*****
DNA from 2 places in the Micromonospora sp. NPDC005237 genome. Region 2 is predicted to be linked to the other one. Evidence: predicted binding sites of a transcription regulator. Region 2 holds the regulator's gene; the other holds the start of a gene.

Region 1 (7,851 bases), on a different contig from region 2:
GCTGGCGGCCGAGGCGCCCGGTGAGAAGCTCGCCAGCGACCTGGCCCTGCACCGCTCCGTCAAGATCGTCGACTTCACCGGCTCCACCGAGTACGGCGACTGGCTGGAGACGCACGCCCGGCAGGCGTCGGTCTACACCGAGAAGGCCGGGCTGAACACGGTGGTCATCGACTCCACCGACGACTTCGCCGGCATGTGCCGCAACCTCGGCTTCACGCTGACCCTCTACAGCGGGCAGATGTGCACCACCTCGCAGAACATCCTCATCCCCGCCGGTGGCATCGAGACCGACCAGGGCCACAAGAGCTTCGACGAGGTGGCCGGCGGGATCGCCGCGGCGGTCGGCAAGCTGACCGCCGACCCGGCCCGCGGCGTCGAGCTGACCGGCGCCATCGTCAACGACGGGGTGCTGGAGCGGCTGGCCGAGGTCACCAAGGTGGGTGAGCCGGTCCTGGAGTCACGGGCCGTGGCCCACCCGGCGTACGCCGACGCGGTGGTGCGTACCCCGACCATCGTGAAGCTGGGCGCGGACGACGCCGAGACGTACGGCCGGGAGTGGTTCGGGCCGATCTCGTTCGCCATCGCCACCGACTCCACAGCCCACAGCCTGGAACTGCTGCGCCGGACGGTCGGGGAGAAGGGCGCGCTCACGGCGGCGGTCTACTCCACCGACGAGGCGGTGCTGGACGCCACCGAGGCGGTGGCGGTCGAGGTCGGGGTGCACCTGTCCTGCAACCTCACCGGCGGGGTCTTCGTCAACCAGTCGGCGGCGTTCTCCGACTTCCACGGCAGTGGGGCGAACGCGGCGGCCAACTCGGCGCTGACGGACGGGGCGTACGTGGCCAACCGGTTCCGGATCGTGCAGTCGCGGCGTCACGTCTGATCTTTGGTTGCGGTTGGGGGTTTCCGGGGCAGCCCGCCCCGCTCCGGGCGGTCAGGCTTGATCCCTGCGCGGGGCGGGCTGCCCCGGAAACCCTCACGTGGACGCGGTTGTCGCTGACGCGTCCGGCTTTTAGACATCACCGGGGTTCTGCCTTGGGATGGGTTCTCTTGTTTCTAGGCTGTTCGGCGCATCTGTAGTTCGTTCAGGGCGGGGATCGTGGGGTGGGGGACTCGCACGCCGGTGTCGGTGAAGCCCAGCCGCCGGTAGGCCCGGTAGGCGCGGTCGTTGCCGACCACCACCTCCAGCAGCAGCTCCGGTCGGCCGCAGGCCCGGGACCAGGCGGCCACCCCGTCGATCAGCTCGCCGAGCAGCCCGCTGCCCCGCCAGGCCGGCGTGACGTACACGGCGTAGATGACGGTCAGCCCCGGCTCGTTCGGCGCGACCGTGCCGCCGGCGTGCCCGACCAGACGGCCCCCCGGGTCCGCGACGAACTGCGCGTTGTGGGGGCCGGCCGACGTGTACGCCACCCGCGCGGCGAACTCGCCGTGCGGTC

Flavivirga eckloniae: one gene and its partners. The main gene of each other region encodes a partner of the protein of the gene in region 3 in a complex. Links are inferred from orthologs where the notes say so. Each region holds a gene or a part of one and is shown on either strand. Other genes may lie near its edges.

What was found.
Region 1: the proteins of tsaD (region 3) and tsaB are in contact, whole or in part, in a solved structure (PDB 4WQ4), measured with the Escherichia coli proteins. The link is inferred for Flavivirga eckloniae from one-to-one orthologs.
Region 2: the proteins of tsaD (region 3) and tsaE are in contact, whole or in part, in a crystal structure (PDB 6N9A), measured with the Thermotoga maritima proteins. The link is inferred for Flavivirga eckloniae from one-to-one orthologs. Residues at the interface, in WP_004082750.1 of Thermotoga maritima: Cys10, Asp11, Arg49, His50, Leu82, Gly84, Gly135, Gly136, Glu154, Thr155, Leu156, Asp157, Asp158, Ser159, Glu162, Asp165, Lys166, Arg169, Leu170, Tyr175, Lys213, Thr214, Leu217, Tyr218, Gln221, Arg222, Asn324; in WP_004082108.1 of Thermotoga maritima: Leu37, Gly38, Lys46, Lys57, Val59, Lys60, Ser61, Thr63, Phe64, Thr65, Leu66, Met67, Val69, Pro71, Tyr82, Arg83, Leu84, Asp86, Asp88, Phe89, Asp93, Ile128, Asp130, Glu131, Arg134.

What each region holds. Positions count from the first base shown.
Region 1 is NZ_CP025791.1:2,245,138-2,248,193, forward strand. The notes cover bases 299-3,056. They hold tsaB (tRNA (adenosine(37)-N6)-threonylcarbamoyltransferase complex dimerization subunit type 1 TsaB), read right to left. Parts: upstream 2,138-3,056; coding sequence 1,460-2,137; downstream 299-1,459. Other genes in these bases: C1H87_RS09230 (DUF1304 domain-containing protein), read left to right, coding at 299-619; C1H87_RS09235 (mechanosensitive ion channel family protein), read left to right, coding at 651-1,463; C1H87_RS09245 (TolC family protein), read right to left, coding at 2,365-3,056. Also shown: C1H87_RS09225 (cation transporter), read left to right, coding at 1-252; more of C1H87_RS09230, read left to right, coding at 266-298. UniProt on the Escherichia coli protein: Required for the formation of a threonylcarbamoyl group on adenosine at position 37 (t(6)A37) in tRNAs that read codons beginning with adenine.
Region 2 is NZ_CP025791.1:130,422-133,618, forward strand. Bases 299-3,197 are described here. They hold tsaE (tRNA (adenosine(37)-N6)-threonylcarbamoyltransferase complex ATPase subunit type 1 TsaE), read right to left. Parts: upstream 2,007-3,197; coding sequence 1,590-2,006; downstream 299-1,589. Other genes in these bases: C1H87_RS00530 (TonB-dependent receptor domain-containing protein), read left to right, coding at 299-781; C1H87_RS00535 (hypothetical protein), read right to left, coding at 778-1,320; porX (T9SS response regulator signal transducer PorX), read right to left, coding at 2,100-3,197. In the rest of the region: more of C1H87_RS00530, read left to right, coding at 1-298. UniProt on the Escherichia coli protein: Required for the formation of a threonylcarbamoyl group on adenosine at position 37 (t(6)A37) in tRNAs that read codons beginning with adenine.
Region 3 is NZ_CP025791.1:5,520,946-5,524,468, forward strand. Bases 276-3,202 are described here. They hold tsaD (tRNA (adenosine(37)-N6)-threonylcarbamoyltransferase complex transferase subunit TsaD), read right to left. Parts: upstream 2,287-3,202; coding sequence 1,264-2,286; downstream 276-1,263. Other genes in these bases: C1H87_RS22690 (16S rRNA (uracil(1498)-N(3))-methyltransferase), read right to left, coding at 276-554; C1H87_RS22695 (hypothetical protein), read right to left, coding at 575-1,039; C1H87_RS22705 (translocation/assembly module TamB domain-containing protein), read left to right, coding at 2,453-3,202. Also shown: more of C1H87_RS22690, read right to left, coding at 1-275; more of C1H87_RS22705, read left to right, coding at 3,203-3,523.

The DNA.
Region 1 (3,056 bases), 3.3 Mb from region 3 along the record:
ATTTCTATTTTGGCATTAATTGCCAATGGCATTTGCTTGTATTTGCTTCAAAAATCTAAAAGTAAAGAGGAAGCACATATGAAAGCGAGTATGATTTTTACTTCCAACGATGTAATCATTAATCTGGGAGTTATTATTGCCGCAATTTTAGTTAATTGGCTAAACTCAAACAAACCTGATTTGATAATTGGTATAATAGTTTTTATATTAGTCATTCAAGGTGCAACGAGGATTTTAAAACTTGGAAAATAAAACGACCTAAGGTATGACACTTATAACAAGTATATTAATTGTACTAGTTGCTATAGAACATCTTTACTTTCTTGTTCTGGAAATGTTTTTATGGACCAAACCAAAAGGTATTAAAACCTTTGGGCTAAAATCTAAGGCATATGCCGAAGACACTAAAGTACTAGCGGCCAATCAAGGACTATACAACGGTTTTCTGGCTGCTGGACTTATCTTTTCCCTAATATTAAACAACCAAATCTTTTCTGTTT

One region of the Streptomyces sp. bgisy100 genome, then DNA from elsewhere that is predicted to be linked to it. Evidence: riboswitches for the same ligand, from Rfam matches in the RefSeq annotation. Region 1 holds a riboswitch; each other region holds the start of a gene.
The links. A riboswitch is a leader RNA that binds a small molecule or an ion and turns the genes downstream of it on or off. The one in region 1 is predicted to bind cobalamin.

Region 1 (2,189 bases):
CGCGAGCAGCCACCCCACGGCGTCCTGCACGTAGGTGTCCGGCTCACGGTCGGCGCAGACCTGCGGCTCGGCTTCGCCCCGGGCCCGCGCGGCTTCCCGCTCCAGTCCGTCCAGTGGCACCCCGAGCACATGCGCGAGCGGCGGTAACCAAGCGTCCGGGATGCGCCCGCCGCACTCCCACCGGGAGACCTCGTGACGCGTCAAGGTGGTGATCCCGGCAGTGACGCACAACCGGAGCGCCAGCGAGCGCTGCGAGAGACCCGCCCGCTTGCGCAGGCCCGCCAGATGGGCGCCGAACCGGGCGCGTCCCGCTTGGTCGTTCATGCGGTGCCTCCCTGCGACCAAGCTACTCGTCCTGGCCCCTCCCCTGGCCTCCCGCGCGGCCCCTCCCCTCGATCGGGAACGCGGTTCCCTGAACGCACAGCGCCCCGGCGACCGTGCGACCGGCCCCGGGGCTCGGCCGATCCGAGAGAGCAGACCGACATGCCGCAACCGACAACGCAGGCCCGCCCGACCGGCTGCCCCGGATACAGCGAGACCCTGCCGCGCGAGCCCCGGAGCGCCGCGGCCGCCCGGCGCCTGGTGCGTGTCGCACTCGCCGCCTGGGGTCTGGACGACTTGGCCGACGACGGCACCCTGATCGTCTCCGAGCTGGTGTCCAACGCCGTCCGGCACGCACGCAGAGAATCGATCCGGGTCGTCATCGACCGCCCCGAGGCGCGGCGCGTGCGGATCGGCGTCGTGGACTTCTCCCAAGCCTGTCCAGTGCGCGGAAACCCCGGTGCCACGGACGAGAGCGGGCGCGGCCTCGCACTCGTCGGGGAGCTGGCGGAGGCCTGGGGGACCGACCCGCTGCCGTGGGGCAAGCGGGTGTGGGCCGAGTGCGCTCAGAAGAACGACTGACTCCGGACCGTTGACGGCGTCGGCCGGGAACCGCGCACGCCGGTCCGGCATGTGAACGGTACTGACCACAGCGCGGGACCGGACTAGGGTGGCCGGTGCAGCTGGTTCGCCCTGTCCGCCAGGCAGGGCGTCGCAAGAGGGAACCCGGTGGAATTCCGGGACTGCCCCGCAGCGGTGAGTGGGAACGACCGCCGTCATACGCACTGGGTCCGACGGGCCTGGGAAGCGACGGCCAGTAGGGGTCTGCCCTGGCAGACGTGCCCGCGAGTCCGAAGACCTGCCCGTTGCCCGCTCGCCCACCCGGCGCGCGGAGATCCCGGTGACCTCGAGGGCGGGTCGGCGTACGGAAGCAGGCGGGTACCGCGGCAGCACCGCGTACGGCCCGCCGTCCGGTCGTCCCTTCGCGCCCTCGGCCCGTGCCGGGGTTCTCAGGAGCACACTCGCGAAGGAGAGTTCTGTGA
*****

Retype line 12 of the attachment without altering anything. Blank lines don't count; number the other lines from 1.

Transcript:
The DNA.